Caroselli, Beachler & Coleman, L.L.C.

Doctor claims that physicians should proactively disclose errors

Pittsburgh medical patients may soon start hearing their doctors admit to medical errors. The standard practice for many doctors has historically been to wait until a patient discovers an error before engaging in conversation. Some hospitals, medical schools and other health care institutions are now proposing that doctors should proactively admit errors before they're discovered by the patient.

In a recent article, one doctor recounted how he had mistakenly prescribed an antibiotic to a patient whose chart indicated an allergy to the medicine. Fortunately, the prescription didn't harm the patient, but the doctor still admitted his mistake. He said that went against standard practice. He said that the traditional approach would have been to wait for the patient to discover the error, address the patient's concern with vague, non-committal responses and let the matter be worked out by medical malpractice attorneys.

The doctor claims that this method for addressing errors begins in medical school, where errors are treated as learning moments to be discussed among doctors, but never with patients. Some schools are changing this approach. The University of Washington has found that many errors are caused by a group, rather than an individual. The school now teaches doctors, nurses, pharmacists and more to address errors by disclosing them to actors posing as patients. Studies have found that proactively addressing errors can create a more mutually beneficial doctor-patient relationship. A 2006 study in the Journal of General Medicine found that error disclosure reduces the likelihood that a patient will change doctors and increases the patient's trust in the physician.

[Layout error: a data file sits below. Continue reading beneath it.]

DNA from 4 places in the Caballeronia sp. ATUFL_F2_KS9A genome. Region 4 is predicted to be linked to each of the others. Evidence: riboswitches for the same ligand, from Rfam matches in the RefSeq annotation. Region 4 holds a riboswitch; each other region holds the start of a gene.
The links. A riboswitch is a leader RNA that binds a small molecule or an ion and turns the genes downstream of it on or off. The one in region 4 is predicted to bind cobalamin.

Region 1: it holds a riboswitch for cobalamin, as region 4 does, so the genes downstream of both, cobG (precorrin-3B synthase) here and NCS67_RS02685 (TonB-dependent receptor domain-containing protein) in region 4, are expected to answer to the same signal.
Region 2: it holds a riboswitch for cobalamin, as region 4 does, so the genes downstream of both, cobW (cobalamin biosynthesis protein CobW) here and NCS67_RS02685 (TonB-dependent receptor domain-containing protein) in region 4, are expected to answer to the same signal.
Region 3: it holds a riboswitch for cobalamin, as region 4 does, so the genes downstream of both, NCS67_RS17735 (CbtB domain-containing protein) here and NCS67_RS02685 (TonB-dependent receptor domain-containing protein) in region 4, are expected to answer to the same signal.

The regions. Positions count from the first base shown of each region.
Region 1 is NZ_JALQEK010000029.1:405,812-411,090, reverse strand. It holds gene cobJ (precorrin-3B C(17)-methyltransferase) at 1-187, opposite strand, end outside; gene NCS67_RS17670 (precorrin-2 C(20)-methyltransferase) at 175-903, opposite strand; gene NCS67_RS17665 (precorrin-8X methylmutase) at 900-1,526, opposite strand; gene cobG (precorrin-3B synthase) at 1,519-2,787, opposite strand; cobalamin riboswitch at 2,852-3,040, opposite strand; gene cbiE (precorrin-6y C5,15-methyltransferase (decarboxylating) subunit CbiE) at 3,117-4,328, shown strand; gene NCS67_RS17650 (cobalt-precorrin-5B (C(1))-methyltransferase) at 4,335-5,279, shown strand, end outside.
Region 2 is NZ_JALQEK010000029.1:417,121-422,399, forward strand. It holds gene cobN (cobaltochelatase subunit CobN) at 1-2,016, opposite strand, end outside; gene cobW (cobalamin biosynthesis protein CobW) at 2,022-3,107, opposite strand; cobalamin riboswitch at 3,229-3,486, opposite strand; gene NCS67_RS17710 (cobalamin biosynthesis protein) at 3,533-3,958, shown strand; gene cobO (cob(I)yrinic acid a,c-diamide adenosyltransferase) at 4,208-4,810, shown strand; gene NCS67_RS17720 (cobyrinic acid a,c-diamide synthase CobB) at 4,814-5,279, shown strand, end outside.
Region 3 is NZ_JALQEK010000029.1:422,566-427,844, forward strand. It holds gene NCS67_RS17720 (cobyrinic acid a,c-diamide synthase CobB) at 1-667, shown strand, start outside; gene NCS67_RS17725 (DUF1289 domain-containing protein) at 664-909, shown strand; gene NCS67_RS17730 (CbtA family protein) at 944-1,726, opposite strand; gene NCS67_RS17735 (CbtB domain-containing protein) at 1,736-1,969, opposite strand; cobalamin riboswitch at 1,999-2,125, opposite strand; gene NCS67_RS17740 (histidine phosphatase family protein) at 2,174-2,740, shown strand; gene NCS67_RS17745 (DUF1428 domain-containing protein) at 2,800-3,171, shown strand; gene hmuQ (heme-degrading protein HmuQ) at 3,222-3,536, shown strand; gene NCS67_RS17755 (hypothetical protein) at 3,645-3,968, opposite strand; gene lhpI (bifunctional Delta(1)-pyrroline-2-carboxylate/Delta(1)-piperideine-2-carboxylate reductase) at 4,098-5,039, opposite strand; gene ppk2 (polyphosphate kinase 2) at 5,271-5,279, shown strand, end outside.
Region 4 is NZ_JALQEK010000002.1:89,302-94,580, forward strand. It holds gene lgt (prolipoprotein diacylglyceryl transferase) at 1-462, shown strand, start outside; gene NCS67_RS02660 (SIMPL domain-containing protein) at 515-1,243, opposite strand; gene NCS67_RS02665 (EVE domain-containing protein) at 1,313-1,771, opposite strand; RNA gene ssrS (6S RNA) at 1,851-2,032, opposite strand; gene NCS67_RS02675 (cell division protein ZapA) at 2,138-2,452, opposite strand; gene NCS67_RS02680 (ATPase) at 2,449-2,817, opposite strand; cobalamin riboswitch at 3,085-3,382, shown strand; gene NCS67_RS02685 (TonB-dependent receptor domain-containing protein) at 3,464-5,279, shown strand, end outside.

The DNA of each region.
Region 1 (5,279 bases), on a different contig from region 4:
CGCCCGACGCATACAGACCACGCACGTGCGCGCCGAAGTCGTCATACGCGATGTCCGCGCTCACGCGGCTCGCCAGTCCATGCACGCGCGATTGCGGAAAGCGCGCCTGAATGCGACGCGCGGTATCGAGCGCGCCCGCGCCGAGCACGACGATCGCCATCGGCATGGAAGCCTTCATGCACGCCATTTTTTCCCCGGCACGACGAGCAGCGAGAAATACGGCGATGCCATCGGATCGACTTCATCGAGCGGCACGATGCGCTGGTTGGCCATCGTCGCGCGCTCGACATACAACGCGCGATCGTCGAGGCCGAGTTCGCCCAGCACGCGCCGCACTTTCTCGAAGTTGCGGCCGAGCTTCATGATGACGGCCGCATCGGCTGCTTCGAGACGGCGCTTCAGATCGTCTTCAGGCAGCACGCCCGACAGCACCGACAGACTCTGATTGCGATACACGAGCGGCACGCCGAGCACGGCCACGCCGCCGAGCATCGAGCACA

Some errors are more serious than others and may cause chronic issues, disability and death. In those cases, the patient may be able to file a claim against the health care provider for compensation. Full disclosure on the part of physicians may help victims of medical errors resolve claims faster and obtain the financial help that they need to recover from their injuries. An experienced medical malpractice attorney could help a victim pursue a claim for injuries stemming from a medical error.

Source: The Washington Post, "Medical errors are hard for doctors to admit, but it’s wise to apologize to patients", Manoj Jain, June 27, 2013

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